"But the bhaktas accept all the states of consciousness.  They take the waking state to be real also.  They don't think the world to be illusory, like a dream.  They say that the universe is a manifestation of God's power and glory.  God has created all these - sky, stars, moon, sun, mountains, ocean, men, animals.  They constitute His glory.  He is within us, in our hearts.  Again, He is outside.  The most advanced devotees say that He Himself has become all this - the twenty-four cosmic principles, the universe, and all living beings.  The devotee of God wants to eat sugar, not to become sugar.  (All laugh.) 

"Do you know how a lover of God feels? His attitude is: 'O God, Thou are the Master, and I am Thy servant.  Thou art the Mother, and I am Thy child.' Or again: 'Thou art my Father and Mother.  Thou art the Whole, and I am a part.' He doesn't like to say, 'I am Brahman.'

Attitude of yogis:
"The yogi seeks to realize the Paramatman, the Supreme Soul.  His ideal is the union of the embodied soul and the Supreme Soul.  He withdraws his mind from sense-objects and tries to concentrate it on the Paramatman.  Therefore, during the first stage of his spiritual discipline, he retires into solitude and with undivided attention practises meditation in a fixed posture. 

"But the Reality is one and the same.  The difference is only in name.  He who is Brahman is verily Ātman, and again, He is the Bhagavan.  He is Brahman to the followers of the path of knowledge, Paramatman to the yogis, and Bhagavan to the lovers of God."

Distant view of Dakshineswar seen from Belur Math Ganga bank
The steamer had been going toward Calcutta; but the passengers, with their eyes fixed on the Master and their ears given to his nectar-like words, were oblivious of its motion.  Dakshineswar, with its temples and gardens, was left behind.  The paddles of the boat churned the waters of the Ganges with a murmuring sound.  But the devotees were indifferent to all this.  Spellbound, they looked on a great yogi, his face lighted with a divine smile, his countenance radiating love, his eyes sparkling with joy-a man who had renounced all for God and who knew nothing but God.  Unceasing words of wisdom flowed from his lips.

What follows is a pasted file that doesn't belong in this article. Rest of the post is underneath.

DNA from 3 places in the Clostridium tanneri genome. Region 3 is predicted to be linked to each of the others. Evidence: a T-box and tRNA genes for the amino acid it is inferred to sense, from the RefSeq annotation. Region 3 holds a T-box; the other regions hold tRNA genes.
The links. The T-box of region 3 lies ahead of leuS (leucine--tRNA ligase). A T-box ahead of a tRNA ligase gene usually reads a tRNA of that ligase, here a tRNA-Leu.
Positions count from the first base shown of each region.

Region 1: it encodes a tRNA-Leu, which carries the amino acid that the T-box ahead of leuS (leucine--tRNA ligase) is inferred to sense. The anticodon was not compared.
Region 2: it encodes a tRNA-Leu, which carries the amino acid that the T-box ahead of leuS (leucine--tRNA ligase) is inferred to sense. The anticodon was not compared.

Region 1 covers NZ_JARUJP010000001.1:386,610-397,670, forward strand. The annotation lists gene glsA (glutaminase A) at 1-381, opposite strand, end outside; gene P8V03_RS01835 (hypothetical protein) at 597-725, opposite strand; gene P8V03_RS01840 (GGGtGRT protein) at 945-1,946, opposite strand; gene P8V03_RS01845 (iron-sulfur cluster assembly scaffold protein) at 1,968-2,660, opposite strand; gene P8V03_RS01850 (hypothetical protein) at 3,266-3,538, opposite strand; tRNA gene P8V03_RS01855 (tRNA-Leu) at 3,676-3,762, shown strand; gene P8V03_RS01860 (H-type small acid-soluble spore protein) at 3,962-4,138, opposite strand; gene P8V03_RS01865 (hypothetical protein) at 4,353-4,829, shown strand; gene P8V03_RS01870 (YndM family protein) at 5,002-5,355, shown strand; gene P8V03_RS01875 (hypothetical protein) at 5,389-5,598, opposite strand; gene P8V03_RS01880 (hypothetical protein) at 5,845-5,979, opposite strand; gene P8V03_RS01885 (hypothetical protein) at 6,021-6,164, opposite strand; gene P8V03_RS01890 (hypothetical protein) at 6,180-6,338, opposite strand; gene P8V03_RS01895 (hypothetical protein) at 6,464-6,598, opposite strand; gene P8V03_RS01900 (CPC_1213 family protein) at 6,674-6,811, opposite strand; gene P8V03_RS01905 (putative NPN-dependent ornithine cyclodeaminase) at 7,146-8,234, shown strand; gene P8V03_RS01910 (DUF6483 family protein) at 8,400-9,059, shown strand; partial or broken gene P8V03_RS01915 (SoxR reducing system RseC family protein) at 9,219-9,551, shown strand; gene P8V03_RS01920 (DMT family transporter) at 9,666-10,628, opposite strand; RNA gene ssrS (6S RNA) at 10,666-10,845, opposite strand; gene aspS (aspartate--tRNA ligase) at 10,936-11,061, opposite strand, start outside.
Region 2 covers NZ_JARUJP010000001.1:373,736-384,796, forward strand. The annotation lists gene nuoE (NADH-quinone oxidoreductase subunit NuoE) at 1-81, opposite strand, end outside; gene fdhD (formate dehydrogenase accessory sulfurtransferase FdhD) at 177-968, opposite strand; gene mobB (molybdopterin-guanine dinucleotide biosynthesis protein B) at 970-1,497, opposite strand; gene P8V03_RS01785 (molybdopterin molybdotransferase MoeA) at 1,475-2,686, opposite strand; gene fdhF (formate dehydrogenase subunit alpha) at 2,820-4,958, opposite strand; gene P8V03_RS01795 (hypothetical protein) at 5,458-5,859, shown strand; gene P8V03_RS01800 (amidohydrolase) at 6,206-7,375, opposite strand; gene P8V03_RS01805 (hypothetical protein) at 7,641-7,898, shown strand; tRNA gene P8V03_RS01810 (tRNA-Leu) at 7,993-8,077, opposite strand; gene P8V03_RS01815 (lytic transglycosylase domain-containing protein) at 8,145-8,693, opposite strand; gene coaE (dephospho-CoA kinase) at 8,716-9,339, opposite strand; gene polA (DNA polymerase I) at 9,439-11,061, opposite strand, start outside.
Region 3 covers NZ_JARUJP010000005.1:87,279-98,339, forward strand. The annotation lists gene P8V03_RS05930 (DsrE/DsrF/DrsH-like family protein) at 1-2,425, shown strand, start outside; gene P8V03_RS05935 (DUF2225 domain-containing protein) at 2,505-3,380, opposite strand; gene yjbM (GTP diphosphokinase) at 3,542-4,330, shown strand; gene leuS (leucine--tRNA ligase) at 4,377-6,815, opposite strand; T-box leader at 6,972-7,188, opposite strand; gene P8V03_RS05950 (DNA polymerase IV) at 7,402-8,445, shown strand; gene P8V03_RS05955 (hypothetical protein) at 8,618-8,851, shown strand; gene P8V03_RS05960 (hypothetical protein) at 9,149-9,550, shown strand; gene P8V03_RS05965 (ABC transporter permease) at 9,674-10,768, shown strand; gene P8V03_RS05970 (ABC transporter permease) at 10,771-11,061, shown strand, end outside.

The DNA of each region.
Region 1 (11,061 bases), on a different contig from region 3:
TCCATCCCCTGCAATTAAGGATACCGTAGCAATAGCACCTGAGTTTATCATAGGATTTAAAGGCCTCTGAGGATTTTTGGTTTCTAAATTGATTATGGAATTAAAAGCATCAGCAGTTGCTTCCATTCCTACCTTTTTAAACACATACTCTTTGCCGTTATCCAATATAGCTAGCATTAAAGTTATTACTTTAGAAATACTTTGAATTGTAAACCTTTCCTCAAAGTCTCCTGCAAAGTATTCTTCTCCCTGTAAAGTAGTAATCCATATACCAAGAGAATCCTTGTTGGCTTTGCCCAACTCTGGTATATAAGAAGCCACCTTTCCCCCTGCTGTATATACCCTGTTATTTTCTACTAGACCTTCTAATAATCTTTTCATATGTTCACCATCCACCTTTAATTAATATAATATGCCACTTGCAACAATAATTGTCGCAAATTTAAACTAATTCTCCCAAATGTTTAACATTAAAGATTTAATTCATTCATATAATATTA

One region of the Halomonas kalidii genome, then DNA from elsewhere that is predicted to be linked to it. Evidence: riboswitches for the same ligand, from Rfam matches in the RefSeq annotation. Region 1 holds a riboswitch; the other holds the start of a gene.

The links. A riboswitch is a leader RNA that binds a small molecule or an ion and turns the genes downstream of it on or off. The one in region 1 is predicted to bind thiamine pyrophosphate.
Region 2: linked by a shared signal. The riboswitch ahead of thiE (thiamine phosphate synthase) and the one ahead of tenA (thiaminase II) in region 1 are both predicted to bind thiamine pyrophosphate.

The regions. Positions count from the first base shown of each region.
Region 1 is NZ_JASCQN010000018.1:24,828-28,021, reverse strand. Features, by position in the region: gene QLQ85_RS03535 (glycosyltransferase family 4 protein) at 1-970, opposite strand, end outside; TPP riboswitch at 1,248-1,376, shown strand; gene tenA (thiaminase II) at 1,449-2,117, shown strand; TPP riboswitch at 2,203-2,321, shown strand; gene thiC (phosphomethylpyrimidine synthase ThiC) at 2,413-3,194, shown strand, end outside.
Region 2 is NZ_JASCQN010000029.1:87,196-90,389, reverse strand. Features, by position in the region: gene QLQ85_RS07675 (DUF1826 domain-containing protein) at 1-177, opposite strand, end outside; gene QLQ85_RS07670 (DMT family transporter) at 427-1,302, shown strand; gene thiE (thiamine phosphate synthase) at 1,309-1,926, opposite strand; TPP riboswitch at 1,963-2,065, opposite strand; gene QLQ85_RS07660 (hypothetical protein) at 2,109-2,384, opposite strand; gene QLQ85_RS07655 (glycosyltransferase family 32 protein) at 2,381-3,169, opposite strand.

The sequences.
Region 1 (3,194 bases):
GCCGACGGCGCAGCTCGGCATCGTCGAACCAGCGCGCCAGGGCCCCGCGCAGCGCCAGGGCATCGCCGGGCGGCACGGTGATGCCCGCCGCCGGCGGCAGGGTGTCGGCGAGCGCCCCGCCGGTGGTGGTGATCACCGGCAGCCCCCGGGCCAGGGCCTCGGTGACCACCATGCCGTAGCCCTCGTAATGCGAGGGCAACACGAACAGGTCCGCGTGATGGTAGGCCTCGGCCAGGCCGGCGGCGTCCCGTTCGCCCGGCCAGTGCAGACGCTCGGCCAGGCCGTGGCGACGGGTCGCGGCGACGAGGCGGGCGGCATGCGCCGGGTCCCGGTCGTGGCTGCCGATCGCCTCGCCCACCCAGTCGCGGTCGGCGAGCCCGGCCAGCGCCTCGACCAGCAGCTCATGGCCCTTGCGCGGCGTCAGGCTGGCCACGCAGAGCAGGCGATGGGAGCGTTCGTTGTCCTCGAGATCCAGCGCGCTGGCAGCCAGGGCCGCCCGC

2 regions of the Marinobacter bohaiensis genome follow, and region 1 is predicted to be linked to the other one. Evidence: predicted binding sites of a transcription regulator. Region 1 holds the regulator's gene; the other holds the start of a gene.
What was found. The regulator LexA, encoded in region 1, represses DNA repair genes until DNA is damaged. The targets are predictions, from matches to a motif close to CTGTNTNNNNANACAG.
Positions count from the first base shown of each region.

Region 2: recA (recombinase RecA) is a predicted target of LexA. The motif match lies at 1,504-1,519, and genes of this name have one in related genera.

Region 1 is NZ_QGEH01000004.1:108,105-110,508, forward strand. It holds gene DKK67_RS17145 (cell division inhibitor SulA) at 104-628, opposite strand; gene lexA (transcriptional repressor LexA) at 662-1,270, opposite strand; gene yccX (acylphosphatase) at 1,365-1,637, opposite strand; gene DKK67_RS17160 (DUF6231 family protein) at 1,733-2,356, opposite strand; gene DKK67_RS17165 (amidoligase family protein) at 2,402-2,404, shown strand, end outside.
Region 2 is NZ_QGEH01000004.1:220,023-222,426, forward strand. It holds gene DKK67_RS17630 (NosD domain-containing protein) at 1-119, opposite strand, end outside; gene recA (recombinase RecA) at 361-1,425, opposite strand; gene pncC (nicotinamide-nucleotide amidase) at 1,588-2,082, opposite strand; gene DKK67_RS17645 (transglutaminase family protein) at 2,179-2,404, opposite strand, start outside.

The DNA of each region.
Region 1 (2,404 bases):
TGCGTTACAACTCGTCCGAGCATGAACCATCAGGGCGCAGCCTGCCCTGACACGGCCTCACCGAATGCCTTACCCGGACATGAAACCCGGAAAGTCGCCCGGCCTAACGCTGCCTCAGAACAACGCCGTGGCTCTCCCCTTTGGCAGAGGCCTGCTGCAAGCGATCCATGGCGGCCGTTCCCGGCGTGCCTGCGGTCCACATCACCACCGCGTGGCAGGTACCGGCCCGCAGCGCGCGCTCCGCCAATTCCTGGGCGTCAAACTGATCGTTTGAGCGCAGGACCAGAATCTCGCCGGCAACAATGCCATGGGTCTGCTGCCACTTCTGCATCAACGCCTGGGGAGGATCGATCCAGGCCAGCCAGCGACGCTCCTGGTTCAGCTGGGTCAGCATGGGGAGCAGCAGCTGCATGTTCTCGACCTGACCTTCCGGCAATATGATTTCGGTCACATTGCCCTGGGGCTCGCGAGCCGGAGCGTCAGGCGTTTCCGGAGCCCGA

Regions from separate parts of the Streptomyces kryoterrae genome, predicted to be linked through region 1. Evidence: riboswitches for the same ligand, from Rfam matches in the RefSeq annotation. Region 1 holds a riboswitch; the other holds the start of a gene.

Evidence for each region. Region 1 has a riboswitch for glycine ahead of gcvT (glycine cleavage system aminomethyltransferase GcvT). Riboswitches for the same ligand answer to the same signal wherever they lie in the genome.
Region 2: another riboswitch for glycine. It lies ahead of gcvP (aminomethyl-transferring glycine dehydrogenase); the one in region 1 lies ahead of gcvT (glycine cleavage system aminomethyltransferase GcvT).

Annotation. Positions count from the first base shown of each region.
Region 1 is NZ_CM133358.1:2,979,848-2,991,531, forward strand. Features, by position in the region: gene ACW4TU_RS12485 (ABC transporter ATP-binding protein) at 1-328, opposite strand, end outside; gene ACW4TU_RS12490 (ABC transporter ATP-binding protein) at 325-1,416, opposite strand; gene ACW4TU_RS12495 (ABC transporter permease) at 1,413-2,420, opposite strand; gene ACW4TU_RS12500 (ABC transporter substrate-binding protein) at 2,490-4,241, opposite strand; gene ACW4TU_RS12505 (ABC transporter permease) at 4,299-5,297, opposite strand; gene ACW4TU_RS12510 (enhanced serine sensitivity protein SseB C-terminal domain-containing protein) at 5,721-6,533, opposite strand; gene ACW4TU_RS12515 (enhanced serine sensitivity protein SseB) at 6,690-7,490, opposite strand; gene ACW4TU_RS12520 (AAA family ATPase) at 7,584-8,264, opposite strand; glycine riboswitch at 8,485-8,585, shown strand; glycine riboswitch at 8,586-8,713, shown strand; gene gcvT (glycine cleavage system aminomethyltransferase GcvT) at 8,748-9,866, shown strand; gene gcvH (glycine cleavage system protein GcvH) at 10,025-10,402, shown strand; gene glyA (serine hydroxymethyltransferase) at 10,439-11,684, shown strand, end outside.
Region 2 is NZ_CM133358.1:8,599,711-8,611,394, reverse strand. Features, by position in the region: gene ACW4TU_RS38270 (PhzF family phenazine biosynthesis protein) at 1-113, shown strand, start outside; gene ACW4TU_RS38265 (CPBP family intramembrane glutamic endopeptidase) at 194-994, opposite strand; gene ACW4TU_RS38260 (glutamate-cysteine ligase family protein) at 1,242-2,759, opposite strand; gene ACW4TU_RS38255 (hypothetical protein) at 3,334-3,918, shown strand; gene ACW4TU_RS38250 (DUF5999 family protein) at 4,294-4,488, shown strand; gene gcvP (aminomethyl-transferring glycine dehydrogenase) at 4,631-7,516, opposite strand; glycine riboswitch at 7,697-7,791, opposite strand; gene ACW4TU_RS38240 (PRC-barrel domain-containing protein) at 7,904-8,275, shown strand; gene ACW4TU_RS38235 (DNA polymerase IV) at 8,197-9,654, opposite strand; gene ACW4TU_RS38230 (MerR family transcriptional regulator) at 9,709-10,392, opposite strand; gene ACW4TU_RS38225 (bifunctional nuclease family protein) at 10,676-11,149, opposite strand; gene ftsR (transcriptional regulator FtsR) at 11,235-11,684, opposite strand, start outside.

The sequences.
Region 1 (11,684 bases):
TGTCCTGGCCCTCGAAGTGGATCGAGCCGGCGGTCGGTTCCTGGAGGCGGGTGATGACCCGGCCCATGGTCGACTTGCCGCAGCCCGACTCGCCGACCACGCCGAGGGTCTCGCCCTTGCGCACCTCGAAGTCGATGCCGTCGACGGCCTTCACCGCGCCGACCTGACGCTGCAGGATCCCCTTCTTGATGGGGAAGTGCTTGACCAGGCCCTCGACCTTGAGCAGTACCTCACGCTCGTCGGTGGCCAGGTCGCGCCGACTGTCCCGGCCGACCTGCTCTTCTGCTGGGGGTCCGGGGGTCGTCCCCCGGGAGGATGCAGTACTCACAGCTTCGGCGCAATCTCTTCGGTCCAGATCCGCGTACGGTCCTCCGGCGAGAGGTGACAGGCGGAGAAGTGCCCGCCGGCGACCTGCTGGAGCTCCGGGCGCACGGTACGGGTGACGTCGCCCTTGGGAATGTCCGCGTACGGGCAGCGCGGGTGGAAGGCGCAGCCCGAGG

Reasoning of jnanis:
MASTER: "The jnanis, who adhere to the non-dualistic philosophy of Vedanta, say that the acts of creation, preservation, and destruction, the universe itself and all its living beings, are the manifestations of Śakti, the Divine Power.  If you reason it out, you will realize that all these are as illusory as a dream.  Brahman alone is the Reality, and all else is unreal.  Even this very Śakti is unsubstantial, like a dream.

"But though you reason all your life, unless you are established in samādhi, you cannot go beyond the jurisdiction of Śakti.  Even when you say, 'I am meditating', or 'I am contemplating', still you are moving in the realm of Śakti, within Its power. 

Identity of Brahman and Śakti
"Thus Brahman and Śakti are identical.  If you accept the one, you must accept the other.  It is like fire and its power to burn.  If you see the fire, you must recognize its power to burn also.  You cannot think of fire without its power to burn, nor can you think of the power to burn without fire.  You cannot conceive of the sun's rays without the sun, nor can you conceive of the sun without its rays. 

"What is milk like? Oh, you say, it is something white.  You cannot think of the milk without the whiteness, and again, you cannot think of the whiteness without the milk. 

"Thus one cannot think of Brahman without Śakti, or of Śakti without Brahman.  One cannot think of the Absolute without the Relative, or of the Relative without the Absolute. 

"The Primordial Power is ever at play.  She is creating, preserving, and destroying in play, as it were.  This Power is called Kāli.  Kāli is verily Brahman, and Brahman is verily Kāli.  It is one and the same Reality.  When we think of  It as inactive, that is to say, not engaged in the acts of creation, preservation, and destruction, then we call It Brahman.  But when It engages in these activities, then we call It Kāli or Śakti.  The Reality is one and the same; the difference is in name and form.

"It is like water, called in different languages by different names, such as 'jal', 'pani', and so forth.  There are three or four ghats on a lake.  The Hindus, who drink water at one place, call it 'jal'.  The Mussalmans at another place call it 'pani'.  And the English at a third place call it 'water'.  All three denote one and the same thing, the difference being in the name only.  In the same way, some address   the Reality as 'Allah', some as 'God', some as 'Brahman', some as 'Kāli', and others by such names as 'Rama', 'Jesus', 'Durga', 'Hari.' "

SOURCE: The Gospel of Sri Ramakrishna;